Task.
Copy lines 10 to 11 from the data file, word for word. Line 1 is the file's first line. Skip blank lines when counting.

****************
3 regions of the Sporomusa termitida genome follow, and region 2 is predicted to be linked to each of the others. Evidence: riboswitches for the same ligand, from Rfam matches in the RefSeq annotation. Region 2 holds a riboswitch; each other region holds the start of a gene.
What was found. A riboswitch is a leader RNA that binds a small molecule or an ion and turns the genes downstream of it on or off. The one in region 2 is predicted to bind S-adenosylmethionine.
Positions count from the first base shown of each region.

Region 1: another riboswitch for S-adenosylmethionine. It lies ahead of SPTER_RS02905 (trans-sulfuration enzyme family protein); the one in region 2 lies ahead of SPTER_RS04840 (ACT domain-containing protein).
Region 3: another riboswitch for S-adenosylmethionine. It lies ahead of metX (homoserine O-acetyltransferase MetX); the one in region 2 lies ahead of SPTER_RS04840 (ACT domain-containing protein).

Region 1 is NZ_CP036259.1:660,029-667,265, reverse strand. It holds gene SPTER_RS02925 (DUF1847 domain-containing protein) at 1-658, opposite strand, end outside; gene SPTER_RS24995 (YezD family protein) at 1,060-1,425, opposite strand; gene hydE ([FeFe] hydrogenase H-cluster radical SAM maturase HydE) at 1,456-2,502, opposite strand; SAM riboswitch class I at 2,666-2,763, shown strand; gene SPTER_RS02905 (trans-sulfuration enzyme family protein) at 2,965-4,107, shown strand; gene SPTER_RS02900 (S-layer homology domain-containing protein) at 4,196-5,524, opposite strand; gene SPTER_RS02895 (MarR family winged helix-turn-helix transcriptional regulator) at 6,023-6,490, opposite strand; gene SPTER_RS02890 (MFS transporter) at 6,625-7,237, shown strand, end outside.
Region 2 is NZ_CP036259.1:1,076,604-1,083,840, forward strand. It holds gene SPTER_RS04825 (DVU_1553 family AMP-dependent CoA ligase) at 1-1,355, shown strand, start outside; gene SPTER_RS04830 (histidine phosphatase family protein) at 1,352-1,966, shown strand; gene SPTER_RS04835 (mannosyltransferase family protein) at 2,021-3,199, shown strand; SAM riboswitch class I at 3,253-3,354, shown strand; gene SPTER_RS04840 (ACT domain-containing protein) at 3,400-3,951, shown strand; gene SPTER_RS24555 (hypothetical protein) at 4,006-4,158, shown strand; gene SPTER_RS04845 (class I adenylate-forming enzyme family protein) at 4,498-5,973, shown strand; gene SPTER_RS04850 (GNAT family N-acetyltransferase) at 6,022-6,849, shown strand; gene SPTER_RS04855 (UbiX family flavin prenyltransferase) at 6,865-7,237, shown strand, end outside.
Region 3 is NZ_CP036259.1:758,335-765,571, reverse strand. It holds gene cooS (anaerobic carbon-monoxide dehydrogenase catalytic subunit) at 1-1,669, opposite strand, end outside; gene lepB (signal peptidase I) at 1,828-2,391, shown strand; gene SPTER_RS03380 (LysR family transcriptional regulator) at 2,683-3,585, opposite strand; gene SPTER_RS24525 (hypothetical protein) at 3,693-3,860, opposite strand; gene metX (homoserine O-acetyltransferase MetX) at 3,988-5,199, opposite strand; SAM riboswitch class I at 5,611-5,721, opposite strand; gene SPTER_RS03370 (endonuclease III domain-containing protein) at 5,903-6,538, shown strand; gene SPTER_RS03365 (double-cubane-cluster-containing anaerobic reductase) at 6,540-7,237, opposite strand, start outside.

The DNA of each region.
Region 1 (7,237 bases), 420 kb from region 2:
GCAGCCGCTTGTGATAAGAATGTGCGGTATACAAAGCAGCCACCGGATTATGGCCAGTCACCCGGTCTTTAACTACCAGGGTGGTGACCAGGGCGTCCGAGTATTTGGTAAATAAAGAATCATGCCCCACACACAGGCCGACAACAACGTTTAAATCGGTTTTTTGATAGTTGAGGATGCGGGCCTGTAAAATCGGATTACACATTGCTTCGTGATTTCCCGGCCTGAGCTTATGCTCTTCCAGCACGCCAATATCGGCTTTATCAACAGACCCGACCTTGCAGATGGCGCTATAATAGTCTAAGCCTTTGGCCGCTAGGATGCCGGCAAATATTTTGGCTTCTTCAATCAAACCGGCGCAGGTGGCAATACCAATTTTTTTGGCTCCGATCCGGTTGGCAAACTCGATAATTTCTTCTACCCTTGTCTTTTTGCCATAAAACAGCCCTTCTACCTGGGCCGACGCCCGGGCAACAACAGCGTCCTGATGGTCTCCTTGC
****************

Region 1 (7,237 bases), 420 kb from region 2:
GCAGCCGCTTGTGATAAGAATGTGCGGTATACAAAGCAGCCACCGGATTATGGCCAGTCACCCGGTCTTTAACTACCAGGGTGGTGACCAGGGCGTCCGAGTATTTGGTAAATAAAGAATCATGCCCCACACACAGGCCGACAACAACGTTTAAATCGGTTTTTTGATAGTTGAGGATGCGGGCCTGTAAAATCGGATTACACATTGCTTCGTGATTTCCCGGCCTGAGCTTATGCTCTTCCAGCACGCCAATATCGGCTTTATCAACAGACCCGACCTTGCAGATGGCGCTATAATAGTCTAAGCCTTTGGCCGCTAGGATGCCGGCAAATATTTTGGCTTCTTCAATCAAACCGGCGCAGGTGGCAATACCAATTTTTTTGGCTCCGATCCGGTTGGCAAACTCGATAATTTCTTCTACCCTTGTCTTTTTGCCATAAAACAGCCCTTCTACCTGGGCCGACGCCCGGGCAACAACAGCGTCCTGATGGTCTCCTTGC